Understanding Google My Business & Local Search
Google My Business New Features: ‘Add Product Collection’ & ‘Branded Search Insights’ – The Bigger Picture
Last week we learned of both a new Google My Business feature (in beta), ‘Add Product Collection’ and new GMB Insight’s data, ‘Branded Searches’.
Both are interesting features individually but together, they are even more interesting.
The GMB Branded searches, reported at SEL by Barry Schwartz, is apparently being rolled out. As noted in the graphic published at SEL, it appears to be a count of “customers who find your listing when searching for a brand related to your business”. I take that to mean if I search for nike shoes bufflo ny and I see “Rick’s Sports and Apparel” then it would be counted as a ‘branded search” for Rick’s.
In typical Google fashion, though, they have muddied the waters as to exactly is being counted by providing this explanation in their help files:
- Branded searches: A customer searched for a brand related to your business (e.g. a customer looking for fast food searched for “McDonald’s” and found your fast food restaurant listing). This category will only appear if your listing has appeared at least once for a branded search.
This is totally nonsensical as 1- this would duplicate direct searches and 2- a search for McDonald’s would return “your fast food restaurant listing”, it would return McDonald’s. I have asked for clarification from Google as to what it actually means, which very well could be a third definition.
The other product, still in beta, is a feature to “Add a Product Collection” that adds products to your mobile Knowledge Panel. It was first reported out by Nathan Schoell of DealerInspire. According to Nathan, if you are using the Product Collection feature then the Services tab in the KP disappears. He noticed the feature in Car Dealer categories and Auto Repair Shops.
The new feature was also reported by Cordell Crowley at the Local Search Forum where he saw the feature in the Florist category.
When you step back and view these two developments from 10,000 feet several interesting possibilities arise. We know that Google in general and Google Local in particular is looking to vacuum up ever more granular data about the real world.
This recent FastCompany interview with Jen Fitzpatrick, VP of geo at Google and who effectively has “overarching responsibility for Google Maps and Local”. She noted:
I don’t consider mapping a solved problem anywhere in the world. To use your example, we might now have sidewalks or pathways through a park, but we still, by and large, don’t necessarily know which parks have playgrounds or which parks have barbecue pits. If you’re trying to plan an outing with your child or an event with your family, those are pretty important things that are going to deeply influence your decision about whether that’s a good park for you to choose for your next outing.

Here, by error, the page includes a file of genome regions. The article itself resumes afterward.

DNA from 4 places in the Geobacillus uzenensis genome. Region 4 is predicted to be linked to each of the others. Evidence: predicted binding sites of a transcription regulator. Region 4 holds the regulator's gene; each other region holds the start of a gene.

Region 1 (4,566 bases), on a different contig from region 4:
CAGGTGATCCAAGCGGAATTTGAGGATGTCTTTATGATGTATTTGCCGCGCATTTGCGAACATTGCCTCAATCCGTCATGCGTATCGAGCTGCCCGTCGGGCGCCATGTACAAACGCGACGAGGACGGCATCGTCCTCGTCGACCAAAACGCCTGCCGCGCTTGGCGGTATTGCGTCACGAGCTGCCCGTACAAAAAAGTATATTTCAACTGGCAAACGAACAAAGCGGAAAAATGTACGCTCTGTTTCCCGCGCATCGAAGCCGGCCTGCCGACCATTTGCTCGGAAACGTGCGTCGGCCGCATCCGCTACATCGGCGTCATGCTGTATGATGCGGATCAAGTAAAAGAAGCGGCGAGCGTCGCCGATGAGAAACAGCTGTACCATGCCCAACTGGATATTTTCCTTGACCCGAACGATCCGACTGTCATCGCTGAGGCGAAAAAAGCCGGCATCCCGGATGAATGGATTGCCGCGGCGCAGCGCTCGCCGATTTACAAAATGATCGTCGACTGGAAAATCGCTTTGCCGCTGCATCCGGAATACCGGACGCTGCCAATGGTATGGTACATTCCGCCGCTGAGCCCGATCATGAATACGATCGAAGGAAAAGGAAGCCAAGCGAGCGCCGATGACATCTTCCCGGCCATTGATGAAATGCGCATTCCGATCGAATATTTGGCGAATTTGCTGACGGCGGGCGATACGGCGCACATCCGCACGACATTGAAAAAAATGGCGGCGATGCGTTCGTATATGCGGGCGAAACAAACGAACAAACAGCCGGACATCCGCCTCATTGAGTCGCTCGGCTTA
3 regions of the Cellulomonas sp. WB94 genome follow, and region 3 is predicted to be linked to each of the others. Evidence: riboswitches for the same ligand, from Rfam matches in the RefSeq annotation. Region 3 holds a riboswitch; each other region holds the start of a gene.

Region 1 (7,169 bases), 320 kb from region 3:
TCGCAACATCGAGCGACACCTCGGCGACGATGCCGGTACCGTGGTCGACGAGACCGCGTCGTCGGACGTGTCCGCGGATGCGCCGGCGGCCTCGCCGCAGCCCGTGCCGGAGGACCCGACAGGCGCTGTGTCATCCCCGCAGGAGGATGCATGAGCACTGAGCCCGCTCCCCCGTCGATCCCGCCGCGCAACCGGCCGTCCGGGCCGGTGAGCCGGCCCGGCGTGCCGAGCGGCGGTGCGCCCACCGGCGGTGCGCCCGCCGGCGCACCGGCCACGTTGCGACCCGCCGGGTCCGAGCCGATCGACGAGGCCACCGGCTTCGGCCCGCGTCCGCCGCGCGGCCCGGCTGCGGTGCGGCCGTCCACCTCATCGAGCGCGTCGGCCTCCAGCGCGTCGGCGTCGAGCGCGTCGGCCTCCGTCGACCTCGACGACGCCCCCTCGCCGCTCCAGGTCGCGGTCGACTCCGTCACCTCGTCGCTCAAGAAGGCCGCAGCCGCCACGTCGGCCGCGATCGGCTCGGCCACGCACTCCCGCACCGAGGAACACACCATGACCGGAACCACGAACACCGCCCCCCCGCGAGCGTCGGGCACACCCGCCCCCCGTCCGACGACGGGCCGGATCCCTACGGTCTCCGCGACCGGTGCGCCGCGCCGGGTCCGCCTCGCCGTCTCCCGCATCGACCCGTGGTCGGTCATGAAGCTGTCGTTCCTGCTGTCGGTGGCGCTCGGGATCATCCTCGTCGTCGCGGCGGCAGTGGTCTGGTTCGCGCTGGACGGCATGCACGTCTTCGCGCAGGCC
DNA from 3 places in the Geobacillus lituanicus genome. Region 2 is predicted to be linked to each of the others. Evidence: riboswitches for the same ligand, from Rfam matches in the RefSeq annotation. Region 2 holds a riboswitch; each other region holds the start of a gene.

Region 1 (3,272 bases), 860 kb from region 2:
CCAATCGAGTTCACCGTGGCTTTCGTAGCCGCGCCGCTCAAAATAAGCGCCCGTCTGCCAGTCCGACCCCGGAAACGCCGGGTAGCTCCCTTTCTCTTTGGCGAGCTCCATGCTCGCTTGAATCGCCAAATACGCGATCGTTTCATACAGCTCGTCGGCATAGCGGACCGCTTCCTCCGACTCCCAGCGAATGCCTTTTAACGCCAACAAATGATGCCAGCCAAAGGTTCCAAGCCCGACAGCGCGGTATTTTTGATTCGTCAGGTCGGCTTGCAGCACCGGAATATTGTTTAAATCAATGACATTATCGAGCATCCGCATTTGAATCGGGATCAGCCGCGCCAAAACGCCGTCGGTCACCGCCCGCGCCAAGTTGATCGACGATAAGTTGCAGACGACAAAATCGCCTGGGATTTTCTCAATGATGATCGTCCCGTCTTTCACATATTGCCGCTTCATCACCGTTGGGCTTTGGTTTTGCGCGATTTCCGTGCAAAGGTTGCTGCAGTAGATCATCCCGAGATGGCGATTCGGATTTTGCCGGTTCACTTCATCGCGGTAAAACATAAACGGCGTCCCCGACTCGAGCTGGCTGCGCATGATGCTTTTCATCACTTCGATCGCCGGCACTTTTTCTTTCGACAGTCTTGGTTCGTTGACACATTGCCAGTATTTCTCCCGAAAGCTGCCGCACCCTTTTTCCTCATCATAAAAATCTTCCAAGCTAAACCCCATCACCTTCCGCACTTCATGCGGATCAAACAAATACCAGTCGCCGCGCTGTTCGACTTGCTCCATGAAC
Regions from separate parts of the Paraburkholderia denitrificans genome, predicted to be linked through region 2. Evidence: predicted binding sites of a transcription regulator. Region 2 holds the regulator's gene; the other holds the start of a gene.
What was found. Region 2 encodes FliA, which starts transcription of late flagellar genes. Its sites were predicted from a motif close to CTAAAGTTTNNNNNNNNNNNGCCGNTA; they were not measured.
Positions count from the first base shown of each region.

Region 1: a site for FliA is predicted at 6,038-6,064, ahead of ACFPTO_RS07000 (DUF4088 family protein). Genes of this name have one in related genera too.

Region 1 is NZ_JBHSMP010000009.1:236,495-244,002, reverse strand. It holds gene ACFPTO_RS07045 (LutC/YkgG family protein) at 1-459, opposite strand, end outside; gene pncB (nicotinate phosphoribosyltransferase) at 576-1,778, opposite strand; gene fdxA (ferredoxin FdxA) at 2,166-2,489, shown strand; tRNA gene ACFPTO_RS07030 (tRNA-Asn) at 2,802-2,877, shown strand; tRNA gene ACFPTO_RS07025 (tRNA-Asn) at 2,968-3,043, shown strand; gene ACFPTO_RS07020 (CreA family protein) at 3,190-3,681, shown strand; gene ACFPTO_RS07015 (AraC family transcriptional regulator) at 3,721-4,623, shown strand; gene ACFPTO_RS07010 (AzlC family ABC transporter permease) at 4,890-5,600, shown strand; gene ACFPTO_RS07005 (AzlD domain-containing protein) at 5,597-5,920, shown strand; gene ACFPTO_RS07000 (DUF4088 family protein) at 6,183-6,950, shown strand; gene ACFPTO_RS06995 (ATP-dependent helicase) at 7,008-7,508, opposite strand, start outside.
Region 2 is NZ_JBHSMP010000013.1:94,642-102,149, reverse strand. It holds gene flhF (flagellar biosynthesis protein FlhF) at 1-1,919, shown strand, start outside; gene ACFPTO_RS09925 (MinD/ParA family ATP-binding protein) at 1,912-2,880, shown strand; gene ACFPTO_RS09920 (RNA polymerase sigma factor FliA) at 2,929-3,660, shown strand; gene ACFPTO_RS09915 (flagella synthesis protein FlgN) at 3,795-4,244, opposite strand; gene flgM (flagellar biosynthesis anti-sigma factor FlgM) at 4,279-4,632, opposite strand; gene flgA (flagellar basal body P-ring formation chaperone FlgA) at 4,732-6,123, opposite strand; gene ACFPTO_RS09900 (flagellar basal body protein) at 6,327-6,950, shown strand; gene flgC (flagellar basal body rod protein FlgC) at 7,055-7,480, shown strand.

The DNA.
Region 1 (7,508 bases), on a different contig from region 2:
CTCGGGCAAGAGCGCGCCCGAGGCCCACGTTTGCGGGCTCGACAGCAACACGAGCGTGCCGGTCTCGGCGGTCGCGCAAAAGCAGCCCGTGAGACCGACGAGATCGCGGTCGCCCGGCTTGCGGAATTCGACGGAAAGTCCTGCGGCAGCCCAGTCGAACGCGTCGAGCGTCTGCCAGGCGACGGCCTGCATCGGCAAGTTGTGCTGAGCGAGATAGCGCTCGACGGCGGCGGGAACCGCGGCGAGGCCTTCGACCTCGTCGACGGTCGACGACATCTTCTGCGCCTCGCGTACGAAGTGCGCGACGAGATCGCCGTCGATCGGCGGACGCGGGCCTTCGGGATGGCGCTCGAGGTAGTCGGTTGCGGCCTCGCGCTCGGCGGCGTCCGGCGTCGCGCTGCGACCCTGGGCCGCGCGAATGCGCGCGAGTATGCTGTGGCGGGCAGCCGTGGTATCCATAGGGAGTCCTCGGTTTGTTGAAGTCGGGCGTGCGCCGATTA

That’s just one example. It’s increasingly not enough for us to know just that there is a coffee shop on the corner over there. If you’re trying to decide whether to spend your Friday night studying at that café, it’s going to be really important to know if there’s a rock band playing there, or if it’s going to be a quiet, cozy setting.
Barbecue pits might be of interest in a broad sense to Google Maps but there is little monetizable value in that granular piece of information. It is the type of information that will attract users and keep users on Google Maps instead of elsewhere. But every person looking for a barbecue pit in Fireman’s park is also a shopper. And these new products speak to those shoppers in a way that is both useful AND monetizable.
Google has in the past said that ‘brands are how you sort out the cesspool”. But what does that look like at a local level where the websites are weak and Google’s broader brand understanding of most local businesses is very limited?
It looks like product. Paid product by major brands yes but more than that. Product in general, wherever it is, whoever is carrying it.
And, in case you haven’t noticed, Google has been on a spree to get localized product information and incentivize sharing it with Google local in a number of ways.
In May of this year, Google introduced a new Post type called a Product Post that showed in posts but also aggregated in the Product tab of the mobile Knowledge Panel.
Clearly, Google, at least in the mobile world, is working very, very hard to convince merchants to give it, product information. Product information in their Knowledge Graph makes it a trivial task for Google to understand the brand information about that given location whether the information is on the local business website or not.
The Insights report, highlighting brand queries, gives a somewhat abstract feedback mechanism for a business to understand what folks are looking for and the various product “feed” mechanisms give that business a way to nurture those searches.
Given this arc of these recent developments I would not be the least bit surprised if the Product Collection feature makes it into the GMB API sooner rather than later. And this would provide an obvious monetization method much like the recent discussion around monetizing a Posts API for multi location brands.
What better way to answer customers queries, clear the cess pool and make money. All the while garnering an ever increasingly granular view of the local world that keeps Google Local more than one step ahead of the competitors.
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